Return Rates After Opioids for Back Pain in the Emergency Department

Written by Nickolas Srica

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Patients who received opioids in the ED for low back pain were significantly more likely to return to the ED within 30 days for the same complaint when compared to those who received only NSAIDs, acetaminophen, or a combination of the two. 

Why does this matter?
The data continue to pile up against the use of opioids for both acute and chronic low back pain, as well as other general musculoskeletal complaints, not only because they do not seem to improve pain levels compared to other non-opioid strategies, but also because the risk for harm and long-term use or misuse is high. This study gives us yet another reason to avoid the use of opioids for low back pain.

Treating back pain can be such a pain in the…backside
This was a retrospective multicenter observational study performed across 21 community and academic EDs within a single health system that included data from 836 adult patients who were ultimately discharged from the ED after a diagnosis of low back pain. Admitted patients with low back pain were excluded.  299 (36%) of the patients received opioids during their ED visit. Patients who received any opioid (32%, OR 1.78, 95% CI 1.21-2.64), IV opioids (33%, OR 1.83, 95% CI 1.18-2.86), or IM opioids (39%, OR 2.38, 95% CI 1.35-4.12) had significantly higher rates of return ED visits within 30 days than those who received NSAIDs (19%), acetaminophen (20%), or a combination of the two (8%).  Those who received oral opioids, benzodiazepines, or antispasmodics had no statistically significant difference compared to the NSAID/acetaminophen groups. Though this study alone can’t answer for us why those who received opioids seemed more likely to return to the ED, the habit-forming nature and lack of benefit of opioids certainly may be playing a role, and we should all continue to try to avoid their use for low back pain.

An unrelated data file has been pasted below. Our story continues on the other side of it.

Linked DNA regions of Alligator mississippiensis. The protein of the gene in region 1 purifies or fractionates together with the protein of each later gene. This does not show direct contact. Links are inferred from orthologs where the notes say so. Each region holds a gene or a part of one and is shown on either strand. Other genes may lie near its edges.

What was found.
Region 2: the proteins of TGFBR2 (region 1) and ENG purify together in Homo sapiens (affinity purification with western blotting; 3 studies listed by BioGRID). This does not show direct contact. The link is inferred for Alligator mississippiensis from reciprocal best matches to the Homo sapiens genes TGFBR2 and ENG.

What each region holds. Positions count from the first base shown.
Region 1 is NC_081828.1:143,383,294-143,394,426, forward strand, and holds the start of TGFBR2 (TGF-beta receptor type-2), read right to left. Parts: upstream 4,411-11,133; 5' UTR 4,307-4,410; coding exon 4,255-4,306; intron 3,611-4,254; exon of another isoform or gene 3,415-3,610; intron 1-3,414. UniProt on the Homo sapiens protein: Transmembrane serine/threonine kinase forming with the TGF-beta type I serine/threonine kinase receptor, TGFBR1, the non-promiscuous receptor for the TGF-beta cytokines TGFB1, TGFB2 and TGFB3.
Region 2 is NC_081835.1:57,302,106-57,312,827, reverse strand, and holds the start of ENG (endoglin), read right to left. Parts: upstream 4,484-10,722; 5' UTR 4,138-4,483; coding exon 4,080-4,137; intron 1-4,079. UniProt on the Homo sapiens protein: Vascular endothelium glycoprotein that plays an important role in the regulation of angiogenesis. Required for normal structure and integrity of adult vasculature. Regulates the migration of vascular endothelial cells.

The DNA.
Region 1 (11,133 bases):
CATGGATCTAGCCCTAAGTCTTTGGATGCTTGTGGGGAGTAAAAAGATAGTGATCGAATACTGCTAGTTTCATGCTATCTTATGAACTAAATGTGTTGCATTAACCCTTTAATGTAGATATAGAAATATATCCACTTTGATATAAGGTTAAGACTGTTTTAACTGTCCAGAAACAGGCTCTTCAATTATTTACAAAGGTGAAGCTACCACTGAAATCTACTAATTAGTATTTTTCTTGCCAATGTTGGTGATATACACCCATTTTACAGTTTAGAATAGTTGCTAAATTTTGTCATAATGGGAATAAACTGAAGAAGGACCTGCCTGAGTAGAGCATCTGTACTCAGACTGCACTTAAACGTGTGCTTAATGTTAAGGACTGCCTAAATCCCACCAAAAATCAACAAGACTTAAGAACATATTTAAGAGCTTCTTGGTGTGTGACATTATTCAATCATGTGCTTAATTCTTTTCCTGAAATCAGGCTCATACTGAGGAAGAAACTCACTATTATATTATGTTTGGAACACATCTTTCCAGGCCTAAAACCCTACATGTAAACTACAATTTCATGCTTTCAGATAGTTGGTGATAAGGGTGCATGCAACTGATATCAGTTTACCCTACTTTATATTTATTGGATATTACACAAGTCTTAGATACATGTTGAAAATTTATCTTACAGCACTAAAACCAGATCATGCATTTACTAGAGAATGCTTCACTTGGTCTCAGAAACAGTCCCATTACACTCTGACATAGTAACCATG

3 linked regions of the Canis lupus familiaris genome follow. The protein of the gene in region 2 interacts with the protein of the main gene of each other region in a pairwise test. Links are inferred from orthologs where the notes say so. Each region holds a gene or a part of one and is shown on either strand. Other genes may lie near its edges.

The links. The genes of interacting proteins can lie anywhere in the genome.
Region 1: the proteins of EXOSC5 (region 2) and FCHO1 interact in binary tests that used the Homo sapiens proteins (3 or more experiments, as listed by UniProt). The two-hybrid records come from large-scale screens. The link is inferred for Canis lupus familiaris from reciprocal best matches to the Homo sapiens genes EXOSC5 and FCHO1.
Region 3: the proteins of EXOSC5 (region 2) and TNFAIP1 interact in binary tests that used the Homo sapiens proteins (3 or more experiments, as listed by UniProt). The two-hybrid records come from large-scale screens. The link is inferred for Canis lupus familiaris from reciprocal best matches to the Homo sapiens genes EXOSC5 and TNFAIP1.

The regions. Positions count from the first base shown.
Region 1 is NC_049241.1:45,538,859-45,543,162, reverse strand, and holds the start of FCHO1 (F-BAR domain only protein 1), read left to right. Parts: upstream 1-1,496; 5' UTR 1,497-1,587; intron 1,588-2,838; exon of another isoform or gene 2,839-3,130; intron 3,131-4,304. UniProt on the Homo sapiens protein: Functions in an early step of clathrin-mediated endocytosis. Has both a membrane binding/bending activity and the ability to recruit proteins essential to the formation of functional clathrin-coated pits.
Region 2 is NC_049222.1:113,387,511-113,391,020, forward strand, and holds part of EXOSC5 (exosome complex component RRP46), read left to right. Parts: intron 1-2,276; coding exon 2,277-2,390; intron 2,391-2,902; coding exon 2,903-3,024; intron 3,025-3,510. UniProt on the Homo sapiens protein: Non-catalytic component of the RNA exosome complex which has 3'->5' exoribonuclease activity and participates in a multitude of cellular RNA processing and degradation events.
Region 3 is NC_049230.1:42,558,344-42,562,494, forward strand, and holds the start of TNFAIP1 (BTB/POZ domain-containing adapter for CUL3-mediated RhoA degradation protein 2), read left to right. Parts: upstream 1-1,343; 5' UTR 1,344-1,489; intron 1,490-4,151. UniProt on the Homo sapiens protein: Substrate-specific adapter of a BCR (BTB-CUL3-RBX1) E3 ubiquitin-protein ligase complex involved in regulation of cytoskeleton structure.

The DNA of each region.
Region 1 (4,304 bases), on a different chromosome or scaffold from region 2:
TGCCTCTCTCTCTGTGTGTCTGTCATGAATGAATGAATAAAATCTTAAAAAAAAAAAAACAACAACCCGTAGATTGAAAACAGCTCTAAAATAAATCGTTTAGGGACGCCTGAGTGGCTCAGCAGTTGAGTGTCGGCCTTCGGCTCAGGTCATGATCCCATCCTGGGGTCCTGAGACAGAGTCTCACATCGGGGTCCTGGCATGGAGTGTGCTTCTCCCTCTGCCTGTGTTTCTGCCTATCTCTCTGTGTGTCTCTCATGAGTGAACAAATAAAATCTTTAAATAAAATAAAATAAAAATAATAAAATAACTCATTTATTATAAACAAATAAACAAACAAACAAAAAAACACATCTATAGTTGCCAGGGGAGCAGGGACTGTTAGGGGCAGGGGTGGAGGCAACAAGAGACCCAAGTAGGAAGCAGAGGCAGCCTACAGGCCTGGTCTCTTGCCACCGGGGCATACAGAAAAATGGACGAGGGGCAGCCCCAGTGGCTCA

Relationship Between Pain Management Modality and Return Rates for Lower Back Pain in the Emergency Department. The Journal of Emergency Medicine.  2021 Feb 23. doi: 10.1016/j.jemermed.2021.01.022

3 thoughts on “Return Rates After Opioids for Back Pain in the Emergency Department”


    I agree with the conclusion made by Srica in this review that "the habit-forming nature" may be playing a role, but what about the possibility that the opioid-treated patients return to the ED because the medications help them feel better? I know that isn’t a popular thing to say right now, but I think that it is a reasonable explanation to consider. I understand the critique from studies that show no difference in patient reported improvement in pain with opioids versus other medications, but I would consider that peoples’ behavior may be a better indicator of the benefit they derive from certain treatments as opposed to a pain scale. Maybe they return to the ED because they perceive that the treatment they received there was more beneficial.


    Is it possible that the reason they received opioids was partly due to a severe level of pain due to a legitimate low back injury / arthritic stenosis, etc. This would explain them coming back to ER if their back condition was indeed more deteriorated than those that only received NSAIDS.

What are your thoughts?

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